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Trade Marks Primary Irish Legislation and International Agreements

Primary legislation effective in Ireland in relation to Ireland and any International Agreements or Treaties effective in Ireland.

Primary Irish Legislation

International Agreements

Singapore Treaty on the Law of Trade Marks

The objective of the Singapore Treaty is to create a modern and dynamic international framework for the harmonization of administrative trade mark registration procedures. Building on the Trade Mark Law Treaty of 1994 (TLT), the Singapore Treaty has a wider scope of application and addresses more recent developments in the field of communication technologies.

Madrid Agreement Concerning the International Registration of Marks

The Madrid Protocol is an international agreement under the aegis of the World Intellectual Property Organisation (WIPO). Its effect is to allow people and companies to submit a single application for a trade mark, through their own national Offices, designating any or all countries that are party to the agreement.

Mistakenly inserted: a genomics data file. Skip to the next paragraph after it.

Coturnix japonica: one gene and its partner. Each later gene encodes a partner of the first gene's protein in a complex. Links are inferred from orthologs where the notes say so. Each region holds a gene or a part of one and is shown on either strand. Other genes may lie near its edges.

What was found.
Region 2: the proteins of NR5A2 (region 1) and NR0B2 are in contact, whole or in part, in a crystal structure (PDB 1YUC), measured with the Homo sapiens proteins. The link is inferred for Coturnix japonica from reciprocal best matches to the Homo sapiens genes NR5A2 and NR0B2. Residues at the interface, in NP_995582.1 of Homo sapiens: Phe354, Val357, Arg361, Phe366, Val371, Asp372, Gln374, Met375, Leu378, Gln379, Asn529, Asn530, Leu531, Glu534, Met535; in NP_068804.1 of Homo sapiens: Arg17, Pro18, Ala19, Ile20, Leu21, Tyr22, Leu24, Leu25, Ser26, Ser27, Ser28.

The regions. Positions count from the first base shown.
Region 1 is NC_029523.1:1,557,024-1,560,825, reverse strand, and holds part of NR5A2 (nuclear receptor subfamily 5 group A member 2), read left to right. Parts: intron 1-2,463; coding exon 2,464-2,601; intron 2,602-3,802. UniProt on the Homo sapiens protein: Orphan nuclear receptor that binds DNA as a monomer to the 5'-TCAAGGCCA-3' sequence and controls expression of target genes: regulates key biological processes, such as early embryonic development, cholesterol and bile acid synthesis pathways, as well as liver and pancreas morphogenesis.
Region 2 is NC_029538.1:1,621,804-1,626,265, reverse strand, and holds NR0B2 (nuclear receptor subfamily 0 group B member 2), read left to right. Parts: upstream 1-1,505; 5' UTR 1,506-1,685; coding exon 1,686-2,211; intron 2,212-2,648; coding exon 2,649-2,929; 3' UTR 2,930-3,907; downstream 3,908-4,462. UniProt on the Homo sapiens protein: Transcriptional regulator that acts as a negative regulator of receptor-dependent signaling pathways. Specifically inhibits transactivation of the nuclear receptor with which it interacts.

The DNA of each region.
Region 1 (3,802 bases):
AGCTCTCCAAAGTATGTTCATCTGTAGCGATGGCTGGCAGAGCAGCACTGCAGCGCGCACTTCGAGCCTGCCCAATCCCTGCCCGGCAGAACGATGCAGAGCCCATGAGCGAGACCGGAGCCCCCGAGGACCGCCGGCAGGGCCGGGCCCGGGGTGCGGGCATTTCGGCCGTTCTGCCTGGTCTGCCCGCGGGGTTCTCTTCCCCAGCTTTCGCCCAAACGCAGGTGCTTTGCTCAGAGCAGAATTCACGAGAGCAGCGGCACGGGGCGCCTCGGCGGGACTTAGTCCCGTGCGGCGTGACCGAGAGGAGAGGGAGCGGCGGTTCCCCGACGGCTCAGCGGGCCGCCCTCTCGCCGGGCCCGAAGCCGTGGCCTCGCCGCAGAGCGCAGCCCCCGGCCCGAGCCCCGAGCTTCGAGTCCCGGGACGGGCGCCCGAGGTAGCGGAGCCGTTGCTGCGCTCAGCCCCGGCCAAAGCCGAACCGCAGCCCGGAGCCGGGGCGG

Nice Agreement Concerning the International Classification of Goods and Services for the Purposes of the Registration of Marks

The Nice Agreement establishes a classification of goods and services for the purposes of registering trade marks and service marks (the Nice Classification). The trade mark offices of Contracting States must indicate, in official documents and publications in connection with each registration, the numbers of the classes of the Classification to which the goods or services for which the mark is registered belong.

Trade Mark Law Treaty (TLT)

The aim of the Trade Mark Law Treaty (TLT) is to standardize and streamline national and regional trade mark registration procedures. This is achieved through the simplification and harmonization of certain features of those procedures, thus making trademark applications and the administration of trademark registrations in multiple jurisdictions less complex and more predictable.

Paris Convention for the Protection of Industrial Property

The Paris Convention, adopted in 1883, applies to industrial property in the widest sense, including patents, trademarks, industrial designs, utility models, service marks, trade names, geographical indications and the repression of unfair competition. This international agreement was the first major step taken to help creators ensure that their intellectual works were protected in other countries.

Trade Related Aspects of International Property Rights (TRIPS) (1994)

TRIPS relates to the inclusion of certain intellectual property rights, including Trade Mark protection, under the auspices of the World Trade Organisation (WTO). It ensures a minimum threshold of IP rights applies in all member states that are members of the WTO.